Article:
What Holy Week looks like in a remote Indian diocese
Catholic News Agency
April 2, 2018
In the Diocese of Miao, located in India’s northeasternmost state of Arunachal Pradesh, Bishop George Pallipparambil does not stay quietly in his cathedral for Holy Week, but rather holds services across the diocese in an effort to better serve his people.
“What we’re trying to do is to reach to as many places as possible. I’m not confining myself to the main church in Miao,” the bishop told CNA in a 2015 interview. “I’ll be there only for the Easter Sunday Mass.”
“I finished today in one place, tomorrow I’ll be in a big community called Khonsa, and for Good Friday I’ll be in another district headquarters. For the [Easter] Vigil I’ll be in another place, and then for Sunday Mass I’ll be in Miao.”
The Miao diocese covers a vast area of nearly 17,000 square miles, and it is home to the easternmost portions of the Himalayas.
The terrain ranges “from the very low plains to the high snow-covered Himalayan peaks,” Bishop Pallipparambil explained. “Some of the biggest rivers in the world are in this region, coming down from the Himalayas flowing down to the plains.”
Mountainous terrain coupled with a lack of infrastructure explains why the diocese held its Chrism Mass entirely outside of Holy Week, that year on March 26.
The Chrism Mass is traditionally said on the morning of Holy Thursday, and it gathers all the priests of a diocese together with their bishop to emphasize their common ministry. The bishop blesses three kinds of oil – chrism, oil of the catechumens, and oil of the sick – which are distributed to the priests and used in sacramental anointings throughout the following year.
However, the Diocese of Miao has had to change this practice to adapt to its needs. The diocese was established in 2005, and Bishop Pallipparambil is its first ordinary.
“The first year we had [Chrism Mass] on Tuesday of Holy Week, and we found many of the priests could not reach back to their own places for Holy Thursday,” he explained. “So, we started in the last eight years to have the Chrism Mass in the previous week.”
Bishop Pallipparambil himself is sometimes beset by travel difficulties: in 2015, heavy rains had made the road to Kulagaon village extremely muddy, and on his way to Holy Week services there, he had to get out and push his jeep along with passersby.
Another adaptation: the Chrism Mass was not held in the cathedral at Miao, but rather in Minthong parish in the Longding district.
“It is one of the decisions we made when the diocese was created,” Bishop Pallipparambil said.
He explained that “having the Chrism Mass in the cathedral, at least for me, didn’t make sense,” because each year, the same people would attend and carry the holy oils back to the distant villages and parishes, where the local people “just don’t know what it is.”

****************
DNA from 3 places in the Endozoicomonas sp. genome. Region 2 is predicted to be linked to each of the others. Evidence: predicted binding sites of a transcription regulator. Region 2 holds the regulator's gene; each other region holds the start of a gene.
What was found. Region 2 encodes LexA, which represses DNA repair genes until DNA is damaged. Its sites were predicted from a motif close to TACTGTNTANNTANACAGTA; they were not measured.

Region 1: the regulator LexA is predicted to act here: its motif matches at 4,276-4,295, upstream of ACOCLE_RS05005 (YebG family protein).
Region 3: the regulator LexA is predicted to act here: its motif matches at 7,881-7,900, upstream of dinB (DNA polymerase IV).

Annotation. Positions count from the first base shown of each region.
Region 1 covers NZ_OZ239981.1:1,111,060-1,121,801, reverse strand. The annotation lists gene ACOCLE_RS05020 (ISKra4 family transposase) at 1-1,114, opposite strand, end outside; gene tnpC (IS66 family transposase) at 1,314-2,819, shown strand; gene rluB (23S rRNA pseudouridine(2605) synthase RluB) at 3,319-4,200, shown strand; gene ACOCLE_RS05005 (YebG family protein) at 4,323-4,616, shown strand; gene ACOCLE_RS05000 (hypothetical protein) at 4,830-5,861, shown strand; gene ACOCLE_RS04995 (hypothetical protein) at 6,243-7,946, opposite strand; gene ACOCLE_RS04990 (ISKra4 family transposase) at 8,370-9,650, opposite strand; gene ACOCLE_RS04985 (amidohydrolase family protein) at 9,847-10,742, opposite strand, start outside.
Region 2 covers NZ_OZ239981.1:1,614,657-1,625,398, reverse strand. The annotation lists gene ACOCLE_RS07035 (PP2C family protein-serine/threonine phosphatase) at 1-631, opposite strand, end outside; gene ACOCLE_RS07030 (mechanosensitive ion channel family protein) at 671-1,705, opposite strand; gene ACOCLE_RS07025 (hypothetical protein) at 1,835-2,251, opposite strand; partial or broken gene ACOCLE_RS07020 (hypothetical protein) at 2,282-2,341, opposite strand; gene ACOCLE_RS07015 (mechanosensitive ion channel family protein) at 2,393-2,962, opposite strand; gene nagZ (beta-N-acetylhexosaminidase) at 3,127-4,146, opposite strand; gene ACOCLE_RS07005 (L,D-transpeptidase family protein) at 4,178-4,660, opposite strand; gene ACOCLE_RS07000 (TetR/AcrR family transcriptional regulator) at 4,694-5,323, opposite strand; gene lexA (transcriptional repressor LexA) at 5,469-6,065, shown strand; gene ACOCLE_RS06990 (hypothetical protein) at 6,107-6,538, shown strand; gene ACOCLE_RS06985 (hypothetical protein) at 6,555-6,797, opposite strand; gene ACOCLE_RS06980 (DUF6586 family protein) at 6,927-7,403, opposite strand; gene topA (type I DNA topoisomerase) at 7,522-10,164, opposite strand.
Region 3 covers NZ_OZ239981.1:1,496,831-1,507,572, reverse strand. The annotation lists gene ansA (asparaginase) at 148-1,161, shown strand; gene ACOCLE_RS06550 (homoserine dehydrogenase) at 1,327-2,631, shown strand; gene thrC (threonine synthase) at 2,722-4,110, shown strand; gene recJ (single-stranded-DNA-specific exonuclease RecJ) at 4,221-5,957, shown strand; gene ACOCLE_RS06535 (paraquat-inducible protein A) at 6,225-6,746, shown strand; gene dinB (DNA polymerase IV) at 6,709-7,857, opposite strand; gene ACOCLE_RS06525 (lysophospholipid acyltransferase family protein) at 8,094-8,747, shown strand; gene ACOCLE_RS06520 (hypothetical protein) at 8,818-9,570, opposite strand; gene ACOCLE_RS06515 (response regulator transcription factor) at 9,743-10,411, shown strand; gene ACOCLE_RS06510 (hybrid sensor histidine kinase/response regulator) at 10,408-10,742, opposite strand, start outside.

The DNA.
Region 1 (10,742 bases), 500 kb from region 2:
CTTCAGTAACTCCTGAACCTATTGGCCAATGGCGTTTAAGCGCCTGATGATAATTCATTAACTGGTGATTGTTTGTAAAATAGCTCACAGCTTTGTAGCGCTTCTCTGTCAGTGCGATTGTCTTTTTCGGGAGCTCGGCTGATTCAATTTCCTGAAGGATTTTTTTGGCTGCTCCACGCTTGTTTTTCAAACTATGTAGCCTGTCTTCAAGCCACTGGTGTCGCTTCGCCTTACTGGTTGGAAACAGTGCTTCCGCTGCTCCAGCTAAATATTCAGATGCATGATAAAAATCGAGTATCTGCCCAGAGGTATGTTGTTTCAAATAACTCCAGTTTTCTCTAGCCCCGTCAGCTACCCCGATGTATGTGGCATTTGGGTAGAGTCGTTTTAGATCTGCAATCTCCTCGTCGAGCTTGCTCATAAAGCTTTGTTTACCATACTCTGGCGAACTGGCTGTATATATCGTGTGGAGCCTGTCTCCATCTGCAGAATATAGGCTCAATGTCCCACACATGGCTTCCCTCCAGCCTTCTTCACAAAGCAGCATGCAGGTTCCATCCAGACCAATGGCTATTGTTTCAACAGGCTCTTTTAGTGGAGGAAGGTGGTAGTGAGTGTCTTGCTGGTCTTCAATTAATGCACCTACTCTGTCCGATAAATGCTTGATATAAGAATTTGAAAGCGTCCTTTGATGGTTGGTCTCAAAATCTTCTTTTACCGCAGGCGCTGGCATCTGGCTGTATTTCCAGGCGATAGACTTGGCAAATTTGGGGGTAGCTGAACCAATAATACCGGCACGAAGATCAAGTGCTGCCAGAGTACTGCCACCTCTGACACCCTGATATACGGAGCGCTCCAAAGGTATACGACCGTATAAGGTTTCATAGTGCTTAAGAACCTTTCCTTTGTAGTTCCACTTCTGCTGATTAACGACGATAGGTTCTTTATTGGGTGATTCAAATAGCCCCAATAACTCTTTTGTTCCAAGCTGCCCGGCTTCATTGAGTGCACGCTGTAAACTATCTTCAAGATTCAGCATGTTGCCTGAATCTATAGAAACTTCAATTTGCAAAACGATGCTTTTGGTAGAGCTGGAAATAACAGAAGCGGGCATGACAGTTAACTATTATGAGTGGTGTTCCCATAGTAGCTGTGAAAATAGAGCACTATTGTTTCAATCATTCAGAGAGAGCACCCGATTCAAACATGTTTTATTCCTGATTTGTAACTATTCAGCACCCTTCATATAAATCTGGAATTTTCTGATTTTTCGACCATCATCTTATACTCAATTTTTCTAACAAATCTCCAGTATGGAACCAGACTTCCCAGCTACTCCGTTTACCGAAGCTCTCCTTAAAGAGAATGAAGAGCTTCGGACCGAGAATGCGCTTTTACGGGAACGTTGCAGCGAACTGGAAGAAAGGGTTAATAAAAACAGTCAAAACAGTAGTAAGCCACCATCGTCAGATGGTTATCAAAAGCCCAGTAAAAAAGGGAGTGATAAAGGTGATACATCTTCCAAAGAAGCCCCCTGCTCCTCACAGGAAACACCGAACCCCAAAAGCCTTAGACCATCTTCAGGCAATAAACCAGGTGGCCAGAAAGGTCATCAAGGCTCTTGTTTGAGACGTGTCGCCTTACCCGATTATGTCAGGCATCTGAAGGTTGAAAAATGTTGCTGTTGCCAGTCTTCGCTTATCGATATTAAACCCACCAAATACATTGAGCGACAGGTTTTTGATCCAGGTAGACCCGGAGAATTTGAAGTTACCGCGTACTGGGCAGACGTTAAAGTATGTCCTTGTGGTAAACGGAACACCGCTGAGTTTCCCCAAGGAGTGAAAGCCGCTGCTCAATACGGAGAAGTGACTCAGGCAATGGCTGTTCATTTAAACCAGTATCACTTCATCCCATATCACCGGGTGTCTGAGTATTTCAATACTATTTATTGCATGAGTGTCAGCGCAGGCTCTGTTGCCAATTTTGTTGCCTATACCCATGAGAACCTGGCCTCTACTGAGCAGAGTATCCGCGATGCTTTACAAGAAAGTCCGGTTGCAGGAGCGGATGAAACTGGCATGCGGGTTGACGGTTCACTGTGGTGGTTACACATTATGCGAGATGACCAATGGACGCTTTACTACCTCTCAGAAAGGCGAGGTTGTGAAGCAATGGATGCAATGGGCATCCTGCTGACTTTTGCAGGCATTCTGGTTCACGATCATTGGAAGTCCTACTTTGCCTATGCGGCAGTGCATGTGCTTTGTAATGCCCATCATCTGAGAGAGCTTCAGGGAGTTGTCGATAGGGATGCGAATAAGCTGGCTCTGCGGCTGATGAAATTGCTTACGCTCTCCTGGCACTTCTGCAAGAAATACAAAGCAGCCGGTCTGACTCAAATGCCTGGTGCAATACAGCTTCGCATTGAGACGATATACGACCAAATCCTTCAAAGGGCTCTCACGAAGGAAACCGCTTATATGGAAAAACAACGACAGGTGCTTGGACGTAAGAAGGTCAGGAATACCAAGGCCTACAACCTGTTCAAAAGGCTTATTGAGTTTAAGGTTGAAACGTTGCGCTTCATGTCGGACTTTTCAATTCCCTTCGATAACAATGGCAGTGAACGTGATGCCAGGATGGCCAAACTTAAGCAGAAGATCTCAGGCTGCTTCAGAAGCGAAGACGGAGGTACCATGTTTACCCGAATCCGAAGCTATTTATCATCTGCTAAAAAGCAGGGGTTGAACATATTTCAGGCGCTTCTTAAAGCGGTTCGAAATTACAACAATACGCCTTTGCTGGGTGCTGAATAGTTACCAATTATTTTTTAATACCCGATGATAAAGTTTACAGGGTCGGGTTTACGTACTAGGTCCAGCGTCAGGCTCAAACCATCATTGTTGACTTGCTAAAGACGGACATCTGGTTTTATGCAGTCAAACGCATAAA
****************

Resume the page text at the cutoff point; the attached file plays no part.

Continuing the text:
“(W)hereas if the Chrism Mass is held in their place, they come to know because it is always done in their language, and so they know what it is. And when it’s time to have an anointing, whether it be for baptism or confirmation or another occasion, they know the sacredness of this oil.”
He added that “it brings all the priests and religious to pray together with the people the whole day before the Mass, so that also has a positive catechetical influence.”
That year, the Chrism Mass was the occasion for Bishop Pallipparambil to present the first translation of the entire New Testament into the Wancho language.
At the bishop’s request, Father TJ Francis spent three years working with Wancho leaders in preparing the translation, which will serve the 60,000 Wancho people who live in the Longding and Tirap districts.
Fr. Francis’ work “must inspire many of us to take up a similar responsibility to translate the Message of the Gospel to the language of the people we serve,” Bishop Pallipparambil said at the Mass. The Miao diocese is home to more than 100 distinct tribes, many of which have their own language.
Bishop Pallipparambil told CNA that the Wancho, of whom 95 percent are Christian, now have printed in their own language only the Bible and a few prayer and hymn books.
As the language had no written form, it also lacked its own script, the bishop noted, and Fr. Francis wrote the works with Latin letters. The priest has also produced a Wancho grammar.
Despite lacking access to written Scripture until now, many of the Wancho have converted “just by hearing and seeing” the Gospel.
“Some of their children in the ’80s and ’90s travelled outside their area and attended Christian schools, and when they got knowledge of Christianity they helped by teaching Bible in their own language,” he explained. The diocese also hold four to five-day Bible camps in which biblical stories and the catechism are explained.
Asked if the diocese hopes that the Old Testament will now be translated into Wancho, Bishop Pallipparambil affirmed “yes, we want to do it by all means at the earliest.”